The problem we have is that our inner being, the compassionate one, feels we need to offer assistance, yet our head tells us we have to steel ourselves from helping, because otherwise we would have to keep offering financial assistance, get too involved, take responsibility on behalf of the local council – and all other reasons. In this way we breed a sort of social disconnect, which can cause mental problems in the long term.

How can we bridge these two parts? We can take a leaf out of the book of the classical composer George Gershwin. He successfully bridged the two and in this modern day is seen as introducing jazz influences into classical music, blending the elements of one into the other, until the mix was a bit of both. And so it is with our society – every one has to find a level of equilibrium that allows you to balance social obligations with practicality. Your level may not be the same as someone else’s, but you have to find one that gives you some form of inner peace, so that when we are older and flashbacks to the past, we can live with our own history.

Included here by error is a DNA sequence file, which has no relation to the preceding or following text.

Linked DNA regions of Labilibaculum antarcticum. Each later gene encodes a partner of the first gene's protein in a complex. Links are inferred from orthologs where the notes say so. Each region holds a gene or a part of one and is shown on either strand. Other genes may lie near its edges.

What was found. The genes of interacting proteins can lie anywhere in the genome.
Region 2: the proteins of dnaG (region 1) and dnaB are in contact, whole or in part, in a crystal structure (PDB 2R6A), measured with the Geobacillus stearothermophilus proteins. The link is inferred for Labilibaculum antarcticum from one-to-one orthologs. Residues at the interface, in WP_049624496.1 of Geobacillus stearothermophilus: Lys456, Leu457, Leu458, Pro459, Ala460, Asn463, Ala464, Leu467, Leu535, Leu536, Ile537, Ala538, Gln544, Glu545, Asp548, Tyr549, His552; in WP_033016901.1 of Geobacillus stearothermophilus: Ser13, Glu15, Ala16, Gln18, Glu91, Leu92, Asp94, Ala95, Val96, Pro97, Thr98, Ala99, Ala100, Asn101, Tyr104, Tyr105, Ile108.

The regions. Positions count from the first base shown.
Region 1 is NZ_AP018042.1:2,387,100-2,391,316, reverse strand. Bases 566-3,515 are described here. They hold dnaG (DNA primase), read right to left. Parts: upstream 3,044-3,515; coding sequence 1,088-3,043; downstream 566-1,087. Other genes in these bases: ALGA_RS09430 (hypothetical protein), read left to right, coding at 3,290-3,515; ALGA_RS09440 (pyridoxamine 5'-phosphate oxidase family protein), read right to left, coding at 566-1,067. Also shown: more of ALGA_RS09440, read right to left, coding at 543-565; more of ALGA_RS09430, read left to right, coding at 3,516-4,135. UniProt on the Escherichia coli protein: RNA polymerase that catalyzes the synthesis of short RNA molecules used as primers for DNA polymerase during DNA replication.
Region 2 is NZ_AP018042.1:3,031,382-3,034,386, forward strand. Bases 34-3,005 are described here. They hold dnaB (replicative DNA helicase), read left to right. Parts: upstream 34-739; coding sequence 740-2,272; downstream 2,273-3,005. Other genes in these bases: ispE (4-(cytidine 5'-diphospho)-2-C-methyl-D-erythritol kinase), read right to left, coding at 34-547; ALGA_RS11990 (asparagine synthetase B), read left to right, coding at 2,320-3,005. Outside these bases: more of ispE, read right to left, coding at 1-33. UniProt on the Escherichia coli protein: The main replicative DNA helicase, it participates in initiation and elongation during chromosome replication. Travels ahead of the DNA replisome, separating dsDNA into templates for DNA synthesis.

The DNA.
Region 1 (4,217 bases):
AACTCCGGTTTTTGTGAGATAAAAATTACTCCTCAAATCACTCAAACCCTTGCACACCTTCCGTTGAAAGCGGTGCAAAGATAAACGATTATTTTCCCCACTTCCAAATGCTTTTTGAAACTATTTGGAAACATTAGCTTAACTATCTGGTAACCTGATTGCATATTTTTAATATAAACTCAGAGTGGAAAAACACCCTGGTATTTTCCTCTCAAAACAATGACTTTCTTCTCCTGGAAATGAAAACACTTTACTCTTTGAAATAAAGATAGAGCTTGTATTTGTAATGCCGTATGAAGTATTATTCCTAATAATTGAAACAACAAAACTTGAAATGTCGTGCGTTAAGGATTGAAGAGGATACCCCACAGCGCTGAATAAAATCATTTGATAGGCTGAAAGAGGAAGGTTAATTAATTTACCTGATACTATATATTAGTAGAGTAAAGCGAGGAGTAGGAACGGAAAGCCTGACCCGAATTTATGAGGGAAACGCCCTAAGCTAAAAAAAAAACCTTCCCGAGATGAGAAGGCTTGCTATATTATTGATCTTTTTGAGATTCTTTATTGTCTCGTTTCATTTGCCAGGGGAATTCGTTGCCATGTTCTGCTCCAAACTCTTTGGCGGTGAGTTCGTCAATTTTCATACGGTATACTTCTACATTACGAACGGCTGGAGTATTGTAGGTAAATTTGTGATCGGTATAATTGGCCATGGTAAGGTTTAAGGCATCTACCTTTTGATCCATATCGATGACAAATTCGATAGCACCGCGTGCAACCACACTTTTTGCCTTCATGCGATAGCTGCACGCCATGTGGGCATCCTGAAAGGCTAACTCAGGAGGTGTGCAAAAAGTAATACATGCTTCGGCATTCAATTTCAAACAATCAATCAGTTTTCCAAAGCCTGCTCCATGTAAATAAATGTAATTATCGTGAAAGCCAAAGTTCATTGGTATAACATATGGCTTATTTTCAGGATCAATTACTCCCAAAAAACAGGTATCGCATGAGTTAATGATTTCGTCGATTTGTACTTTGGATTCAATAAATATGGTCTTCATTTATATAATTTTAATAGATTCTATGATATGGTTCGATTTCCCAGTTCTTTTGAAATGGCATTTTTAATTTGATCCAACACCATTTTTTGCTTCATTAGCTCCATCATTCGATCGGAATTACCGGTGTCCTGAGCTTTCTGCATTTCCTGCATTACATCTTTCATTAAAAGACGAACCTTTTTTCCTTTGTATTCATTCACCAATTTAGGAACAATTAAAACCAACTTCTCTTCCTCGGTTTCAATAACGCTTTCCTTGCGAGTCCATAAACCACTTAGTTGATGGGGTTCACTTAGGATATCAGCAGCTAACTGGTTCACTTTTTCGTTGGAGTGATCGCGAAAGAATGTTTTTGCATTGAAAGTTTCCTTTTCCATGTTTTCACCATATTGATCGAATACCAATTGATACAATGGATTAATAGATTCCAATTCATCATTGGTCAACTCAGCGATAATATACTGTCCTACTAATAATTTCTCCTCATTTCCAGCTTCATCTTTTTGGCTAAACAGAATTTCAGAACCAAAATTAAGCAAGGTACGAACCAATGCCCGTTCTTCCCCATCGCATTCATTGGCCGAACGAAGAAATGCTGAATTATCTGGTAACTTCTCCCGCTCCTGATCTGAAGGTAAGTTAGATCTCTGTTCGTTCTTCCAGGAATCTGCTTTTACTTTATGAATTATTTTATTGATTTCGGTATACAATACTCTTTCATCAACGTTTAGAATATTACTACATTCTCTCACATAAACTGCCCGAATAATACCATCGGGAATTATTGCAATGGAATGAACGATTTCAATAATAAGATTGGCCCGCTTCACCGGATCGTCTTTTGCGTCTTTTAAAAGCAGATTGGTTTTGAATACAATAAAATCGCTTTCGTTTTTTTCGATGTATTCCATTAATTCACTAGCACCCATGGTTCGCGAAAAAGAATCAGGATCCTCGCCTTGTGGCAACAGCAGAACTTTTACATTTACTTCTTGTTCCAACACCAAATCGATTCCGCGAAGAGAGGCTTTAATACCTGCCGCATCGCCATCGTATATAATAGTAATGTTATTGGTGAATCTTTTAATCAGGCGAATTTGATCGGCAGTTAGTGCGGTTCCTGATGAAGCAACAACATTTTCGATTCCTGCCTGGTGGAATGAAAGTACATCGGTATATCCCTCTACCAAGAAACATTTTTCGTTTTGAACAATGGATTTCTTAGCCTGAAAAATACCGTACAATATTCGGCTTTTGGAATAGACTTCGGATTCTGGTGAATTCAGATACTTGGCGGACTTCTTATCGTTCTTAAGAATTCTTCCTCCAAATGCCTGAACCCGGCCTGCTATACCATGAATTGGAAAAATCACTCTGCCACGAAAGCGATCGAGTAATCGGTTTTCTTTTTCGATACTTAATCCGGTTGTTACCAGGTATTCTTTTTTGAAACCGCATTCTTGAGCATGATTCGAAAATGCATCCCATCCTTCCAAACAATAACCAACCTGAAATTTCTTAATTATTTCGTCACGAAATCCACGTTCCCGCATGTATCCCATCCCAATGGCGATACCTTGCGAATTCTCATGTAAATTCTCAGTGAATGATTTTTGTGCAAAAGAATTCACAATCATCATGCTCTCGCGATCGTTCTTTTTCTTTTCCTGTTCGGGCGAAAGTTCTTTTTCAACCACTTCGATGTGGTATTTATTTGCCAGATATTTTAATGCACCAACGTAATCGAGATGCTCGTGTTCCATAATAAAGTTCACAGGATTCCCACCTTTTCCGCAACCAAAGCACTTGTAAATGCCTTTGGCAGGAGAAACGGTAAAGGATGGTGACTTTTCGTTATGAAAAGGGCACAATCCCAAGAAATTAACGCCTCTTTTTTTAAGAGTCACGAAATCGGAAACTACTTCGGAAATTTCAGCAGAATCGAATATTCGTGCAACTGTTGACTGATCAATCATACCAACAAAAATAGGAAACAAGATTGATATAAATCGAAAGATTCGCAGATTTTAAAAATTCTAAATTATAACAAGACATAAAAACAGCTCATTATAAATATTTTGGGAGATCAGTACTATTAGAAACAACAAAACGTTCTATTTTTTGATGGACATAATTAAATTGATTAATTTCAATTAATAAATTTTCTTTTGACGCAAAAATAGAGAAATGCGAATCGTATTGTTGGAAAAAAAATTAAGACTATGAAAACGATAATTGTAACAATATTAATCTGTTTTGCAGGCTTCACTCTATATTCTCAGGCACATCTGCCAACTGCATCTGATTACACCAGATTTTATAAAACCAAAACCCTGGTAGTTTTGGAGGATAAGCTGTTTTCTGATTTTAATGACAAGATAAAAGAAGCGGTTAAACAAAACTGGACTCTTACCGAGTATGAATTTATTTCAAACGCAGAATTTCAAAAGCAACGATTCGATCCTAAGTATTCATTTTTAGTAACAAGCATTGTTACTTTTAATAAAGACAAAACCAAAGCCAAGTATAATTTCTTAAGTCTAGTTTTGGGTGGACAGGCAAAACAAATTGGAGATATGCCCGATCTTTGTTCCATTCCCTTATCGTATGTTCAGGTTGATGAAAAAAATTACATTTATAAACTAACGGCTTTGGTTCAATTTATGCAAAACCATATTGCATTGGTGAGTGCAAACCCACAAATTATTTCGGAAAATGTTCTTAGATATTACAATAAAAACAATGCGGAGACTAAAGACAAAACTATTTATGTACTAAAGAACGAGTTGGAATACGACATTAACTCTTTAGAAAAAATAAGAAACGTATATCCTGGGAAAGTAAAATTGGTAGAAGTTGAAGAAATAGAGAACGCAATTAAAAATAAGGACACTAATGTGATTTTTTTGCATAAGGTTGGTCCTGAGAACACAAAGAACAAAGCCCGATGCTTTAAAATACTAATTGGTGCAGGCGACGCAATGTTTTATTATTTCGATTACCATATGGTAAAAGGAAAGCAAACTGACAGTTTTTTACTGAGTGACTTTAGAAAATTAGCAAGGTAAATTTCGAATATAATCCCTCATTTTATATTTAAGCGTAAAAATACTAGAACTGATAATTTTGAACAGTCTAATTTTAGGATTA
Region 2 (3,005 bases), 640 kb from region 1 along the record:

The role of Music in life

What role does music play in your life? Is it just commute fodder? In bygone times it was used for more than just that.

Music had many functions and purposes. In times gone by it was used to accompany religious rites or religious worship. Think of tribes drumming or singing while dancing to an unknown god in a trance, or religious blessings within dignified ceremonies (such as temple blessings). In the Western world, the majority of music was written and used for religious purposes. The Catholic church’s preference was for sung texts whose words glorified God, instead of the instrumental music played by the heathen, for whom music was used for social, non-religious entertainment. The texts of the latter songs spoke of courtship, chivalry, and other themes of love, sometimes in rather vulgar terms, or were used as political satire.